6 ways COVID-19 dramatically changed the Bay Area commute

Here’s how the pandemic changed the way we all commuted.

Almost a million Bay Area workers have shifted to working from home. Many parts of the Bay Area saw commute times cut by 10 minutes or more. Our commuter trains are now less than half as crowded as they were previously. But beware: there are signs that traffic on our highways is returning, albeit at different times and days of the week when many of us do choose to drive to work.

Here are six major takeaways to help explain what’s gone wrong with the Bay Area commute.

Staying home to work is here to stay

The impact of our shift to remote work has been enormous. Between 2019 and 2021, the number of Bay Area residents who said they worked from home more than fivefold increased, reaching 1.1 million.

And, while updated data from the United States Census Bureau isn’t yet available, there’s no indication that the remote work revolution ended with the pandemic.

According to one of the institute’s research managers, Abby Raisz, the Bay Area Council Economic Institute, an economic policy think tank, the number of employers who require workers to be in the office 5 days a week or more has consistently hovered around 25% since 2021.

The five-county region’s 1.5 million solo drivers continue to account for the majority of Bay Area commuters, but their numbers fell by one-quarter following the pandemic. Public transportation suffered even more: the total share of workers who use public transportation fell by nearly three-quarters, from around 15% in 2019 to just 4% by 2021.

The following graph shows that they do not appear to be returning.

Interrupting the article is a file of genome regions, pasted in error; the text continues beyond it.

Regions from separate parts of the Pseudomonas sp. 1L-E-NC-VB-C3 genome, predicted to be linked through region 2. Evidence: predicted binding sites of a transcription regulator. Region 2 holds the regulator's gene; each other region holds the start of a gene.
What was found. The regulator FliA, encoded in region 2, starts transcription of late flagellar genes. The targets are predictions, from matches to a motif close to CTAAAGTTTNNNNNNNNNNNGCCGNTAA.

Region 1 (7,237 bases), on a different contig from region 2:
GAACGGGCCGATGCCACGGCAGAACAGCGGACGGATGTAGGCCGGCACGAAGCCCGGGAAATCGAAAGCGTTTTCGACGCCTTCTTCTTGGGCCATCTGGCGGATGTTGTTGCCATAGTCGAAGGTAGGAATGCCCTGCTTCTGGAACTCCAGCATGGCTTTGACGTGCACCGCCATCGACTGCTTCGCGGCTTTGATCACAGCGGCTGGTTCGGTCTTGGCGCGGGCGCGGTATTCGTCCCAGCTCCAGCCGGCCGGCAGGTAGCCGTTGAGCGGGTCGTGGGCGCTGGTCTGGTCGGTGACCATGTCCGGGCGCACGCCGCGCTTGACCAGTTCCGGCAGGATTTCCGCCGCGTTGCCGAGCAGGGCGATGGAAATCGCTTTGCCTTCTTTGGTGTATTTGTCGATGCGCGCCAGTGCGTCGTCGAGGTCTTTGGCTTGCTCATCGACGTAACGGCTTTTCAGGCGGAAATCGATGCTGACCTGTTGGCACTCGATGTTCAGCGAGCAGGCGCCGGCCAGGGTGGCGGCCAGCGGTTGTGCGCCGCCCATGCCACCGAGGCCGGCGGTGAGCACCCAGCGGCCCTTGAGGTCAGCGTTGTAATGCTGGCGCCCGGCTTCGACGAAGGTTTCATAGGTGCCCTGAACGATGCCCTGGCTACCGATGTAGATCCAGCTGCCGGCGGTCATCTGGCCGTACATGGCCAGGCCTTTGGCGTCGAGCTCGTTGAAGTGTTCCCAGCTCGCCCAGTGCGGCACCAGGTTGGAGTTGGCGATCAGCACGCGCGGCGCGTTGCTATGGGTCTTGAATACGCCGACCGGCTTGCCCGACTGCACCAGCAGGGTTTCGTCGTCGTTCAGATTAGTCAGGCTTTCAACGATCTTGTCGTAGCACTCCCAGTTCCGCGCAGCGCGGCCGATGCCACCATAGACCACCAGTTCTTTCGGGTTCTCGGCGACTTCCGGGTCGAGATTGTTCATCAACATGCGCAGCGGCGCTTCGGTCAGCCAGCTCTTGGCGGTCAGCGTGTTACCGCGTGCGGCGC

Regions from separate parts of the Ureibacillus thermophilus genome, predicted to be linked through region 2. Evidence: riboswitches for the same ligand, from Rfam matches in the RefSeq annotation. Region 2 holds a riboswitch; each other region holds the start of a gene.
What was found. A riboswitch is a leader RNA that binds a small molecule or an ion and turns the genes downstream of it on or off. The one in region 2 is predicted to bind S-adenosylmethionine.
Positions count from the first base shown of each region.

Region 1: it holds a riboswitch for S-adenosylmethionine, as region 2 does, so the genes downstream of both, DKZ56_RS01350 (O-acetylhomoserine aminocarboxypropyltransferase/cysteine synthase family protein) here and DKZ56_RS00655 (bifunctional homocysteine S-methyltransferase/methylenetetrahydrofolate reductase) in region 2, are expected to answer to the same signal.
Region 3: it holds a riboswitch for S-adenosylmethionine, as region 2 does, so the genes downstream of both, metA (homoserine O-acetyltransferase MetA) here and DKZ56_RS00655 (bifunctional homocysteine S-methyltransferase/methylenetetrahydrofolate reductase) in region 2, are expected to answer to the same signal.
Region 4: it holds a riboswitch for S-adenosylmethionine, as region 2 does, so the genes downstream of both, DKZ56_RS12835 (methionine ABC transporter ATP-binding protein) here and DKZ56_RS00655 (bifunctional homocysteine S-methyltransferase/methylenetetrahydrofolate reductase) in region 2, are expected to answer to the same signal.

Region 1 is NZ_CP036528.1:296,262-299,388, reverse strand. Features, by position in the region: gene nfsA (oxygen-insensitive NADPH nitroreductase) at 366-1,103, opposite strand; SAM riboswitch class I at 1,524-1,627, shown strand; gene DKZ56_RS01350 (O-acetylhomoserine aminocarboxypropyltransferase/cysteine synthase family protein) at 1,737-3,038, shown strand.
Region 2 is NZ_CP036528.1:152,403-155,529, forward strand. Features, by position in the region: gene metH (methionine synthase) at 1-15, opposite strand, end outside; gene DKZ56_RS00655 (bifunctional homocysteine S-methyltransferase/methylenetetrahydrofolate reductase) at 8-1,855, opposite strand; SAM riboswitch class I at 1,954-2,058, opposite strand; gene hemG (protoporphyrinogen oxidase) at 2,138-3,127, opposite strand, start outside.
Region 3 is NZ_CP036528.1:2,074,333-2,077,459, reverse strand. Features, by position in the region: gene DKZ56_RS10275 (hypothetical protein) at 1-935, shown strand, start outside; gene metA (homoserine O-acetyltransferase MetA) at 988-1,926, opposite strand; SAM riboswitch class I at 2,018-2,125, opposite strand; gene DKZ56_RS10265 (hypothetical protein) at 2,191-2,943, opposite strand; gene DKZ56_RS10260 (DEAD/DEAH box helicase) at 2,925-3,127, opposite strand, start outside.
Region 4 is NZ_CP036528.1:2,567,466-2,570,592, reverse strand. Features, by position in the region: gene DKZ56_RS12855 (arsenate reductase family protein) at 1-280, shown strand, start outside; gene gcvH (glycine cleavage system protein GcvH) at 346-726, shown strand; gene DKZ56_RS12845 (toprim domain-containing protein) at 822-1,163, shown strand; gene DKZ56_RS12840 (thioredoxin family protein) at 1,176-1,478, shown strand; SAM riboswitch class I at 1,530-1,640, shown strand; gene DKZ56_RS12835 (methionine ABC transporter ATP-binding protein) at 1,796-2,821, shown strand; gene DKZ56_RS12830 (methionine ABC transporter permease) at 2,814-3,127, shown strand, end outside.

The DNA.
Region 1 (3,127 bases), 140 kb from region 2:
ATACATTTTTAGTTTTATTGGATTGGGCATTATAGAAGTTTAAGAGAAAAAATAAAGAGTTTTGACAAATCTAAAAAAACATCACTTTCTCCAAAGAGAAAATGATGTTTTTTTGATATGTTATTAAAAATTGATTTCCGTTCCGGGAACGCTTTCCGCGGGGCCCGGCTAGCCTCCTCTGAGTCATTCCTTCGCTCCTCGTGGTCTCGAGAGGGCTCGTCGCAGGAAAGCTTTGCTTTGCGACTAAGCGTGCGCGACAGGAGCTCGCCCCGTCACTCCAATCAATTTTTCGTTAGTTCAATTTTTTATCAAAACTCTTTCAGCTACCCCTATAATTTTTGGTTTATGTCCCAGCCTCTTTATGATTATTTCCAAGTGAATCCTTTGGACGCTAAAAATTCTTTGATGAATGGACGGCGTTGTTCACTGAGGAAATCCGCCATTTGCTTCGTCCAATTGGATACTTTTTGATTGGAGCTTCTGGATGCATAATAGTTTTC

Hundreds of thousands quit BART

BART has become the face of the post-pandemic public transportation crisis. Weekday ridership in June was roughly 40% of what it was in the same month in 2019.

The massive COVID collapse in Bay Area transit riders has resulted in a state bailout plan backed by bridge toll hikes as federal pandemic relief money runs out and agencies such as BART threaten major service cuts that would further undermine a rider comeback.

Olivia Atkinson of Oakland is one of the commuters who has abandoned BART in favor of driving to work. Atkinson, who now works as a private courier in the Hayward area delivering optical products such as eyeglasses and California lottery tickets, decided to stop taking BART in part because the COVID-19 pandemic made her realize how filthy riding BART could be.

“I’m sorry, people are nasty… “People would sneeze on their hand and slap it against the rail,” Atkinson explained. “COVID definitely made me realize a lot of things.”

Commute times improved everywhere, for just about everyone.

Most Bay Area commuters saw a significant reduction in their time on the road between 2019 and 2021, the most recent year for which figures are available, with many saving 10 minutes or more each way from some of the country’s most inconvenient freeway journeys.

Commuters in the San Francisco-Oakland-Hayward metro area, however, had some of the nation’s longest commutes in 2021, averaging about 29 minutes each way, according to American Community Survey data. The San Jose-Sunnyvale-Santa Clara metro area performed slightly better, with an average travel time of 24 minutes.